Niall Ferguson has always had a certain shrewdness as a historian. As America invaded Iraq he wrote one of the definitive books on how it could sustain neoconservatism and just as the financial crisis was taking root he published The Ascent of Money, a ‘financial history of the world’ (although it is more accurately a history of financial innovation than a template for viewing historical events afresh, a few examples excluded). He is almost the historical equivalent of an ambulance chaser, but is saved by the qualification that he is most likely brilliant.
As a financial historian and currently enjoying notice for his biography of the post war financier Siegmund Warburg, Ferguson is well-placed to be invited to talk about modern banking on behalf of the St Paul’s Institute, a pseudo-academic institution with a mission to make people think ethically.
Indeed, Ferguson was up for the occasion, producing a polemical and stimulating narrative of a profession that has lost its character. Regulation, doesn’t come into it. For Ferguson, the problem is the loss of Protestant discipline, Enlightened self-inspection and relationship-based banking. The CEOs of today are young, mercenary and totally ignorant of if not malevolent towards their clients.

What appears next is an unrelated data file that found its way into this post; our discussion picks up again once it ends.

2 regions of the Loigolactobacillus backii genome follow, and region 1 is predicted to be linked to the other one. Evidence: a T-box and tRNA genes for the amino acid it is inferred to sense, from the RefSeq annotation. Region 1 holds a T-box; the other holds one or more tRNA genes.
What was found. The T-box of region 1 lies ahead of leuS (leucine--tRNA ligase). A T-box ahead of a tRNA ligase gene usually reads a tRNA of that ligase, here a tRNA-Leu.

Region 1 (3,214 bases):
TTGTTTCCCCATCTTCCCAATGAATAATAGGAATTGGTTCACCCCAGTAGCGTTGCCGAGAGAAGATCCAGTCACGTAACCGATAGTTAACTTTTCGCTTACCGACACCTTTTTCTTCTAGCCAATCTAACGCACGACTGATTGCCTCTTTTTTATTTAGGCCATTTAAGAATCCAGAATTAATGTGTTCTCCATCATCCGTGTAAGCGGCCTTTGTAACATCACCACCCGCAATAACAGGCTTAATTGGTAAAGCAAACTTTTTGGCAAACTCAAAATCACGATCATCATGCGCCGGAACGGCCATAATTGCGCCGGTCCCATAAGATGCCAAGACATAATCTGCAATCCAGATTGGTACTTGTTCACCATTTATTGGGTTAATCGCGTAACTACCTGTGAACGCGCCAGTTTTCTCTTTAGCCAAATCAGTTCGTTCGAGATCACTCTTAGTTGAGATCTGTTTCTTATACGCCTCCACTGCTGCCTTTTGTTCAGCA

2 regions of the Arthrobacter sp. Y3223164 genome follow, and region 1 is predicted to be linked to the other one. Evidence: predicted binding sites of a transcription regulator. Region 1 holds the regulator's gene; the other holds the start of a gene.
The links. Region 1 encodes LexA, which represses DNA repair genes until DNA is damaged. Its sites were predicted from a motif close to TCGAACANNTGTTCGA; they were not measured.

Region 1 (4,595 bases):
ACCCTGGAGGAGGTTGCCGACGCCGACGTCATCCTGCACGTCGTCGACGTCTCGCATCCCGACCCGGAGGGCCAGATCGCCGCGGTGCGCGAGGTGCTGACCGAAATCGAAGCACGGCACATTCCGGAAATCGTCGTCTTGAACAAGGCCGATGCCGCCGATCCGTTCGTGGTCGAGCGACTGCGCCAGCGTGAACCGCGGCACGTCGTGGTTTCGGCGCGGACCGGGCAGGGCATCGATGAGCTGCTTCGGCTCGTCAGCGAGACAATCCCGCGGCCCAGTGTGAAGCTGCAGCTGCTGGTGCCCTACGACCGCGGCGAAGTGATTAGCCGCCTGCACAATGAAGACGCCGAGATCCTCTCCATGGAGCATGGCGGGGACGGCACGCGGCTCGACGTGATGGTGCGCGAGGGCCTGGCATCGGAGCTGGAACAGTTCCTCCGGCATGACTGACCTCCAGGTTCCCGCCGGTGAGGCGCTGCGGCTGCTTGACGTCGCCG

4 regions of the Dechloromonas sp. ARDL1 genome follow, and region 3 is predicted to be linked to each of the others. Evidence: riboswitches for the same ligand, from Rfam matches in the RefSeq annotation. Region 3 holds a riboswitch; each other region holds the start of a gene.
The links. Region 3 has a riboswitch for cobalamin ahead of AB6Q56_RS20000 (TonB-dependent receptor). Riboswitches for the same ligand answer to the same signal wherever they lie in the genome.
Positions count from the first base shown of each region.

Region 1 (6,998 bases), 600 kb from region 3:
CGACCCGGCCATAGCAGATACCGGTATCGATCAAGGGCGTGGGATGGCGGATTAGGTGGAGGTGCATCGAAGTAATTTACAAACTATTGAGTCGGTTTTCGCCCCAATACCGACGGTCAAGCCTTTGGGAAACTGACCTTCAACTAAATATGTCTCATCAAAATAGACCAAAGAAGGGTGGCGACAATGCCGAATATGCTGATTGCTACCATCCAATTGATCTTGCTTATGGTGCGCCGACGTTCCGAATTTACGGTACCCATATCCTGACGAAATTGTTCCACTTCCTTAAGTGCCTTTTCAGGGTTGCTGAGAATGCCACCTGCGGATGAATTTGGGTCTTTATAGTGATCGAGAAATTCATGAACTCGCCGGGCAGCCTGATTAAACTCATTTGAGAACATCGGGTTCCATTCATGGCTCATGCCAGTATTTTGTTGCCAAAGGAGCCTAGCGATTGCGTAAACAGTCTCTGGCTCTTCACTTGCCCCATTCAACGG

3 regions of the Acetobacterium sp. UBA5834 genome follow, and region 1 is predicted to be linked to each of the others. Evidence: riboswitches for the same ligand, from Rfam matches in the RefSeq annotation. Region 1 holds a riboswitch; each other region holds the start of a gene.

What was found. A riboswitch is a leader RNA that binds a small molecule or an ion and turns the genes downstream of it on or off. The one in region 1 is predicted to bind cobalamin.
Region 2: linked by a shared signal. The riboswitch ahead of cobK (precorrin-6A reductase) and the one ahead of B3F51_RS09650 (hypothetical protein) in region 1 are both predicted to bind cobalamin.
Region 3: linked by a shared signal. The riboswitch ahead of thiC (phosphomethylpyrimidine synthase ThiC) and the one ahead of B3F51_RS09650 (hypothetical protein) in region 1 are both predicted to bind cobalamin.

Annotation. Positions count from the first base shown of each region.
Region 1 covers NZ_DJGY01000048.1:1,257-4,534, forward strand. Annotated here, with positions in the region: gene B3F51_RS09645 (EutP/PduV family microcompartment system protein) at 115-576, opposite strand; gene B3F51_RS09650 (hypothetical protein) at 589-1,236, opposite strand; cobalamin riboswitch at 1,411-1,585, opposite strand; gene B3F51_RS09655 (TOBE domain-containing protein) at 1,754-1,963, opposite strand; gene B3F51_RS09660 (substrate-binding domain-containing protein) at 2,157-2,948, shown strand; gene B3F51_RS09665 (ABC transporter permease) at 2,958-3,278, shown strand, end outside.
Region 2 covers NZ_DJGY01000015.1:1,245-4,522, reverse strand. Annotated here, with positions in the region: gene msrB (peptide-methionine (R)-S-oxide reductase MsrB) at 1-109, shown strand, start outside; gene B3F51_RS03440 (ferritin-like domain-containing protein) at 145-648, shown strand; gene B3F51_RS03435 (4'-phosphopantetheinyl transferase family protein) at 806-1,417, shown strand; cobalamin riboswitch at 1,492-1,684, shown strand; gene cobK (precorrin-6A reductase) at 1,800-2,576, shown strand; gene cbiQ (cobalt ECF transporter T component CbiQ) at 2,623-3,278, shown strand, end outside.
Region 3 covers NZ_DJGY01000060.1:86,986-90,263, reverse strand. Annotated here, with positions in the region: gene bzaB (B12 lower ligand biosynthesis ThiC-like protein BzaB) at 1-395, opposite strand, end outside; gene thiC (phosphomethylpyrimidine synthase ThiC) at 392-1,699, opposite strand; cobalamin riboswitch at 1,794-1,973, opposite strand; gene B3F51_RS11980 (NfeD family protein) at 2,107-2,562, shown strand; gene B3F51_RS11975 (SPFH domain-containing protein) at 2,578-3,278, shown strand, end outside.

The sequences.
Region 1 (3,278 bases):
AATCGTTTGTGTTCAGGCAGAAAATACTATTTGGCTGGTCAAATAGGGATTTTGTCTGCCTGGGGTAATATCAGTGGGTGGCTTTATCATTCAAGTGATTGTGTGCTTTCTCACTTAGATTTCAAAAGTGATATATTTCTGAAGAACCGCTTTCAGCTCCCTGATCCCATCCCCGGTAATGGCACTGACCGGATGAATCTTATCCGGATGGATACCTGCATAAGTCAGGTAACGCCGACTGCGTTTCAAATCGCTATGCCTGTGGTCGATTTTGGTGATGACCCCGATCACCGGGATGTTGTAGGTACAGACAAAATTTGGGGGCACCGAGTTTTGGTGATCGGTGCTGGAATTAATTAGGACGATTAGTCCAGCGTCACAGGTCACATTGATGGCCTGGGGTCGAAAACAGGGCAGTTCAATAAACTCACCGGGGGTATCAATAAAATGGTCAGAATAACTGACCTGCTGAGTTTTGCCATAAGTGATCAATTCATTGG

Arresting though these conclusions are, it is hard to truly evaluate them. Ferguson enjoys counter-factuals, and all the more so when he can be contrarian. To totally discount the level of controls on capital in the post war era, however, and to focus relentlessly on one thoughtful man and his exceptional mother (the hero of the lecture, according to Ferguson), one becomes quickly antiquarian and anachronistic.
Even if the culture of banking has changed, and it probably did so as much because practice changed with the removal of regulatory restrictions, the genie is now out of the bottle. Protestantism is no longer a dominating social force. Greed is arguably the new culture.
Ferguson has no truck with cultural change. Asked what we can learn from Islamic and Chinese methods of regulating banks, he is blunt. Islamism is the greatest threat to Western Civilisation of our times he says, perhaps influenced by his current amour; the dissident Ayaan Hirsi Ali. The Chinese will not help us. They have taken the lesson that we are not to be trusted and instead will crush us.
The root of Ferguson’s argument is that without trust, money cannot serve it’s purposes either as a store of value or a means of trade. Trust has been eroded by selective collateralisation and impersonal transactions, and the failure of ratings agencies to see through those trojan horses.
The idea of a hippocratic oath is attractive with the benefit of Ferguson’s talk of character, but without returning to some form of regulation, it seems unlikely that many traders will truly learn from history.